May – Northern Planting and Garden Making Month

May is the main planting and garden making month of the year for those in the North. It is the time to start a new garden, and to work with an established one. Although planting of dormant trees and shrubs can be started in April, most of the planting is done in May. A late spring, or unfavorable weather in April, often delays the planting or transplanting of woody ornamentals until May. This of course, is the time to plant dormant fruit trees and flowering crabapples. Fall planting is too risky for them, but it is safe for all other woody, deciduous plants when properly handled and given winter protection.

The rosy blossomed varieties of ornamental crabapples are the most colorful of the small trees that will grow in the North. Their popularity, however, overshadows another very floriferous white and pink variety that would be rated very high if it were better known. The lovely flowering crabapple, is a beautiful, small tree that never fails to produce a bountiful crop of blooms, year after year.

These small fruits are very popular with all the birds that nest on the home grounds, and those that migrate to the South from far northern lands in fall. The fruits cling firmly to the tree, and those that are not feasted upon in fall, are relished by the birds that remain over winter. Those who are interested in attracting birds to the home landscape should lose no time in acquiring one or more of these trees. Planted along the borderline of the property, they also provide cover and protection so essential in attracting birds.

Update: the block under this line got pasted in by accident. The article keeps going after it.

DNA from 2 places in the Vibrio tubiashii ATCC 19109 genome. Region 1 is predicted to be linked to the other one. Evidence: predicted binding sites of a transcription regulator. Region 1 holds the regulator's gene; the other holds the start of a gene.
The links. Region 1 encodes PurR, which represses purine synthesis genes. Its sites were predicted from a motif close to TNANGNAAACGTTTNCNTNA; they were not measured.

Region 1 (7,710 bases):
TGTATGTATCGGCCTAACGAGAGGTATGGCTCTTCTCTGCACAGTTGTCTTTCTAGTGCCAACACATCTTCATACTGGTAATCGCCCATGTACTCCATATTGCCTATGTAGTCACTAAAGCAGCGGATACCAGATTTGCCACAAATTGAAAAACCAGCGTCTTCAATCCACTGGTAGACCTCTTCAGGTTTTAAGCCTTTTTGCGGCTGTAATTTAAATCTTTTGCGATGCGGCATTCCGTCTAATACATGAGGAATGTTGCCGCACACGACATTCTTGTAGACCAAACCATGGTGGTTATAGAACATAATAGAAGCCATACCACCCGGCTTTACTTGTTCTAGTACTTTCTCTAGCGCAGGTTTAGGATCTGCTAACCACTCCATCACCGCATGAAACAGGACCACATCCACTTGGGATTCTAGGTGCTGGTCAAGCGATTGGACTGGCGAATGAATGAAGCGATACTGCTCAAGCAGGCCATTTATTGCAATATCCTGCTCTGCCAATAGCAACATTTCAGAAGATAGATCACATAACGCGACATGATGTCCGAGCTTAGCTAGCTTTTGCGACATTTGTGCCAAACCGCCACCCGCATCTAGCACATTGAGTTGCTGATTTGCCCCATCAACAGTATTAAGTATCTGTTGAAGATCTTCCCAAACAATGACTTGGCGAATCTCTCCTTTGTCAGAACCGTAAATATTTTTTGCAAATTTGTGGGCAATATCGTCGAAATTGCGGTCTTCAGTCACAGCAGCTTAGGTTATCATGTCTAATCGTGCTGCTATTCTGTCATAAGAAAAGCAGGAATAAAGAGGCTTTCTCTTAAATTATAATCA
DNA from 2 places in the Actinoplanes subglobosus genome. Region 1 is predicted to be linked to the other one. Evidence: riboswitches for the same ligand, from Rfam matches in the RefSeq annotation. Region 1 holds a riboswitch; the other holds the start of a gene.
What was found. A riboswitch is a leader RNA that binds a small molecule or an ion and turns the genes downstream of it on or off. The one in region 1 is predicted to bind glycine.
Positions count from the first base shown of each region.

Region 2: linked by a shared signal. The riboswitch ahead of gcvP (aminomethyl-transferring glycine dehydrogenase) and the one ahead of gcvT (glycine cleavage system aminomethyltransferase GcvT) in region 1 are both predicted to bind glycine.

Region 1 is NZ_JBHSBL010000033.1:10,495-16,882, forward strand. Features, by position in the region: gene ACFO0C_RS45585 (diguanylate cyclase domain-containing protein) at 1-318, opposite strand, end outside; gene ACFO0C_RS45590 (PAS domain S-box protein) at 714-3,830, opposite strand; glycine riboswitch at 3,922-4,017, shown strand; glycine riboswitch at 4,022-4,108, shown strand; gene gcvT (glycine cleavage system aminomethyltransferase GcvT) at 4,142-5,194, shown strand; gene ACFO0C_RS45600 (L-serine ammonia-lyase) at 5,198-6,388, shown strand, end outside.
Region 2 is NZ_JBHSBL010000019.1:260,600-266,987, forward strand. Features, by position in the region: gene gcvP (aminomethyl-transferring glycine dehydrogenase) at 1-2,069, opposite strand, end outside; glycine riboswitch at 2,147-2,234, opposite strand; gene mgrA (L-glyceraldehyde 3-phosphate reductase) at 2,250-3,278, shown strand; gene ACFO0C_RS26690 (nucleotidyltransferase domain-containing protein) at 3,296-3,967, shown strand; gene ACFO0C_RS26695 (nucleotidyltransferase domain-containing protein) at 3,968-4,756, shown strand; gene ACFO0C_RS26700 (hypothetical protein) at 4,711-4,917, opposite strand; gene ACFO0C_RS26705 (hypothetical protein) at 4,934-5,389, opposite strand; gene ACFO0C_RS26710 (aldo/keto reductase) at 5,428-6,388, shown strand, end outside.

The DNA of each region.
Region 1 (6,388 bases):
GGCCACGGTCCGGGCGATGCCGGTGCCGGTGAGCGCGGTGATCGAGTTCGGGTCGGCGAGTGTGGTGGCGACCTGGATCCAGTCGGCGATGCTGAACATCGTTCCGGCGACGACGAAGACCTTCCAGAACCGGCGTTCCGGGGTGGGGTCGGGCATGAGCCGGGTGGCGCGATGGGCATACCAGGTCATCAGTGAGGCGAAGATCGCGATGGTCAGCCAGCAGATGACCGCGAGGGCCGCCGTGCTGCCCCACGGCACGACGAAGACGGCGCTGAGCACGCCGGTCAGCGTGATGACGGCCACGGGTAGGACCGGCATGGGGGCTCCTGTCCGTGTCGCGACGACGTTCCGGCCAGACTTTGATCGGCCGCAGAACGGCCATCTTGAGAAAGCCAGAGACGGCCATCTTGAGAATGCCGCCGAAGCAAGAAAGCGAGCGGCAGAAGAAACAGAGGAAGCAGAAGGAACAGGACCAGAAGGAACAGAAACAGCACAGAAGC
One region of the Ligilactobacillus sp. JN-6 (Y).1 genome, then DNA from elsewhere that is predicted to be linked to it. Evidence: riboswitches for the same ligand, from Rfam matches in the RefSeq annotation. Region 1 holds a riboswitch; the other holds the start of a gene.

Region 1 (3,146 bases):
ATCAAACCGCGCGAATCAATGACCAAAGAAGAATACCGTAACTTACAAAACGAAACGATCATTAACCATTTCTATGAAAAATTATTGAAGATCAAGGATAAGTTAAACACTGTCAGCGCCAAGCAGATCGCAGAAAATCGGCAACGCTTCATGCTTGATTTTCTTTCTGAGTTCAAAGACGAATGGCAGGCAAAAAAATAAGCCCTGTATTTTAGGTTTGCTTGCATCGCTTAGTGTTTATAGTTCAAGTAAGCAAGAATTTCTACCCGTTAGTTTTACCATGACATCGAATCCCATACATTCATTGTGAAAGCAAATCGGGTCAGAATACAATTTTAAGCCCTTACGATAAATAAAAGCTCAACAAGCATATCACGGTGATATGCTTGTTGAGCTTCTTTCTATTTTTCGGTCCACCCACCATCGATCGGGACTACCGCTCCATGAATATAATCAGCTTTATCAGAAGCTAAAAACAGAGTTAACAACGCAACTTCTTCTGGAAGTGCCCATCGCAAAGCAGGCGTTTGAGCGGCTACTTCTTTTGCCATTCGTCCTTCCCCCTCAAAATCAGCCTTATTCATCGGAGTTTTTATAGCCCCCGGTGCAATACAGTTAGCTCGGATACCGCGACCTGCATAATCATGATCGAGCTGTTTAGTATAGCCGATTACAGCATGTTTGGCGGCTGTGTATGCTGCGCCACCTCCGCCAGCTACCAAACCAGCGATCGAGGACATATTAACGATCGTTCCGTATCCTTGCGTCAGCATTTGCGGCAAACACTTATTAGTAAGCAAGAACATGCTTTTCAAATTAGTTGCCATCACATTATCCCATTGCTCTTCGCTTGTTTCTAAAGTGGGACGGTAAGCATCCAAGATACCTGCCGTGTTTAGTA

Attention also should be directed to the planting of the sugar maple as an ornamental and shade tree. Few trees can rival it for autumn color, good growth habit and hardiness. Too often it is not selected because it does not grow as fast as the soft maple, American elm and other shade trees, but none of these can compare to the sugar maple for beauty and durability. It is not at all too slow growing to prohibit its use as a shade tree, and it’s certainly worth waiting for.

If not done in April, all small fruits such as plums, cherries, cherryplums, raspberries, currants, gooseberries, grapes and strawberries should be planted as early in May as possible. Plants should be purchased from reliable local sources. Vegetables should be planted from seeds or seedlings as early as possible with the exception of tomatoes, eggplants and peppers. Plants of these should not be set out until the end of May.

The planting of evergreens such as the Chinese evergreen should be done before they start to grow, for when new growth starts there is more risk in transplanting them. Nurserymen in the North, however, are able to transplant successfully specimens that were balled and burlapped or grown in containers before the new growth started. Plants are handled with greater care and given protection against sun and winds that might be hard on the tender, new growth. VV hen spruce, pine and fir are in an advanced stage of new growth, they are not planted.

Early in the month, if not already done in April, garden beds are cultivated and prepared for seeding and the planting of transplants. Tender plants may be set out when all danger of frost is past. This generally is not until the middle of May or even later in the far North.

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Author: Keith Markensen
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